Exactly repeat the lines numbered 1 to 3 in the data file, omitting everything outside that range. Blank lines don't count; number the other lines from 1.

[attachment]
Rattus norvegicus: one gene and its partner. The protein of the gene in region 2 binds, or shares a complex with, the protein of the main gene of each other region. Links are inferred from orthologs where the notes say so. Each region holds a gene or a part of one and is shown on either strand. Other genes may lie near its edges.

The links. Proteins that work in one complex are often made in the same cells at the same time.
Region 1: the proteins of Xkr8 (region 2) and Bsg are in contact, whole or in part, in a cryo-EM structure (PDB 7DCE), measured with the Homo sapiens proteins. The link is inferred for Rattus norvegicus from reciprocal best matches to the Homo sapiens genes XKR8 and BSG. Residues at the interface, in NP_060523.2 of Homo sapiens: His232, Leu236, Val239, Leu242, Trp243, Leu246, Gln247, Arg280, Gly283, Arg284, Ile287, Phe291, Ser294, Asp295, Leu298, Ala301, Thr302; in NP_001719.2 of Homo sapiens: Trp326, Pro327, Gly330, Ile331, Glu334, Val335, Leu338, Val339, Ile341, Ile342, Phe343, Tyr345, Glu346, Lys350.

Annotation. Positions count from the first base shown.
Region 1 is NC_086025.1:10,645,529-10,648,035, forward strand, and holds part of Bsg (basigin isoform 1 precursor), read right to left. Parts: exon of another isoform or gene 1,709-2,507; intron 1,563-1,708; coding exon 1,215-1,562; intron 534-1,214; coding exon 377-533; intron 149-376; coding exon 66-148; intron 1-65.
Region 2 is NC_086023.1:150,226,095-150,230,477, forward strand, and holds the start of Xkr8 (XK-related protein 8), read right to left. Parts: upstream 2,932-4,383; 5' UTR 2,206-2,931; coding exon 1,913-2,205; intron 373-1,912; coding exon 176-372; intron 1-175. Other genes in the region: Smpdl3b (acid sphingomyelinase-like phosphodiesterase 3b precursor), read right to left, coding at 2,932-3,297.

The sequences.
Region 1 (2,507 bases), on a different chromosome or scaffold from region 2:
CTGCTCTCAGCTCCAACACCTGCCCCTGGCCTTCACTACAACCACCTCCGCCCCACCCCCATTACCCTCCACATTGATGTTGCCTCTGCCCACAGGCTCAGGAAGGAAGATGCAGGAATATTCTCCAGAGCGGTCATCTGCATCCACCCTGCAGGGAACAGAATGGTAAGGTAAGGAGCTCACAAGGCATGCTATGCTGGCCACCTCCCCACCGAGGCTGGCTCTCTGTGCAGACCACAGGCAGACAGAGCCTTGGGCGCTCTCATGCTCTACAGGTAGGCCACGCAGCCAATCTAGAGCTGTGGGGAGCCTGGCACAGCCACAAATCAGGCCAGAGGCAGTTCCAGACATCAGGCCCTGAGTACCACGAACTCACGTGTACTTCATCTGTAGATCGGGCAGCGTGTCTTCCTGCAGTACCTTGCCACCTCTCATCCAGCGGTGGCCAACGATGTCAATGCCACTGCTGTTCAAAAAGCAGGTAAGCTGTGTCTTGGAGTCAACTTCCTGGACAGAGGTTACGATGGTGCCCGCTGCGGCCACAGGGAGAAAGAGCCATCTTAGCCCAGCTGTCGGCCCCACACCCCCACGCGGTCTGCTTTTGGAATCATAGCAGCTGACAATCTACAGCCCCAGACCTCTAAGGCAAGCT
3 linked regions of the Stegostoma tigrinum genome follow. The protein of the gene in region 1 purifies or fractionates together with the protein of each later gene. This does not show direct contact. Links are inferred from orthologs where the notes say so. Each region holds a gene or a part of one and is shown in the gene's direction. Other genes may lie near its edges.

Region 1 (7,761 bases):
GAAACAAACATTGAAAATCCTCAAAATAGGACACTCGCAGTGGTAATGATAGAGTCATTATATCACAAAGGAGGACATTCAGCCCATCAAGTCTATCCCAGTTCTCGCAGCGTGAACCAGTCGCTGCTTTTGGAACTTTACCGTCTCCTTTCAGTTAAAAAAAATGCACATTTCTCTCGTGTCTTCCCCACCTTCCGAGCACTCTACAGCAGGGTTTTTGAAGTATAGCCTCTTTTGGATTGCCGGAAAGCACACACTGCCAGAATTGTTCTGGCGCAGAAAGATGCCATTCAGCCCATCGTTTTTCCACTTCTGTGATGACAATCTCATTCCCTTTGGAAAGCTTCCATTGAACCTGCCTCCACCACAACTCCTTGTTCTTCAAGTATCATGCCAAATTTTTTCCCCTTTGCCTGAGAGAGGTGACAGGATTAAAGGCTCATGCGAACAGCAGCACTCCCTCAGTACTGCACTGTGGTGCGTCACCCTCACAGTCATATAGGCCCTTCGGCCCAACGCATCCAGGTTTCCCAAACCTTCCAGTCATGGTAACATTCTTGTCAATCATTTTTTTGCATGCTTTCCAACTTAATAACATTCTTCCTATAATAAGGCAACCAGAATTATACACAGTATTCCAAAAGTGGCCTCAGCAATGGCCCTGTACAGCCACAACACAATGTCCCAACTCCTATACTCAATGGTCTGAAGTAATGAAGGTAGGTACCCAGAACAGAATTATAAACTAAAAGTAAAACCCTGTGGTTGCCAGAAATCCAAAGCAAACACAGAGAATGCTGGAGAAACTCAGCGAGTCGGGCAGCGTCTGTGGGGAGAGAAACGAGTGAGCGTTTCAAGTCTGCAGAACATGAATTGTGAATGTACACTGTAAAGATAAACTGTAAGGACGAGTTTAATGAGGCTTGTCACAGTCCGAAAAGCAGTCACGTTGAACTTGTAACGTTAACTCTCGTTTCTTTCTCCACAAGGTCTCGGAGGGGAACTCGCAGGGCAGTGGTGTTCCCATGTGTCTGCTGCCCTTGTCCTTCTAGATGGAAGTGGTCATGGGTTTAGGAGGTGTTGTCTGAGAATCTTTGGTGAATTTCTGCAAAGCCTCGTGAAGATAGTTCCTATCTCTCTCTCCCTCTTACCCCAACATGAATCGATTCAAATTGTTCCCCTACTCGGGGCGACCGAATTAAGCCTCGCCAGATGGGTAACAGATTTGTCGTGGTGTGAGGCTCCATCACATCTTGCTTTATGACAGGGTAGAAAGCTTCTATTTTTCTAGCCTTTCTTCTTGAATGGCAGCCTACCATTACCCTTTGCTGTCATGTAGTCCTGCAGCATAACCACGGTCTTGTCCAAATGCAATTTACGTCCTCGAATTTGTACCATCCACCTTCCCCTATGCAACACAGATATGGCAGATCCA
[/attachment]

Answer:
Rattus norvegicus: one gene and its partner. The protein of the gene in region 2 binds, or shares a complex with, the protein of the main gene of each other region. Links are inferred from orthologs where the notes say so. Each region holds a gene or a part of one and is shown on either strand. Other genes may lie near its edges.

The links. Proteins that work in one complex are often made in the same cells at the same time.
Region 1: the proteins of Xkr8 (region 2) and Bsg are in contact, whole or in part, in a cryo-EM structure (PDB 7DCE), measured with the Homo sapiens proteins. The link is inferred for Rattus norvegicus from reciprocal best matches to the Homo sapiens genes XKR8 and BSG. Residues at the interface, in NP_060523.2 of Homo sapiens: His232, Leu236, Val239, Leu242, Trp243, Leu246, Gln247, Arg280, Gly283, Arg284, Ile287, Phe291, Ser294, Asp295, Leu298, Ala301, Thr302; in NP_001719.2 of Homo sapiens: Trp326, Pro327, Gly330, Ile331, Glu334, Val335, Leu338, Val339, Ile341, Ile342, Phe343, Tyr345, Glu346, Lys350.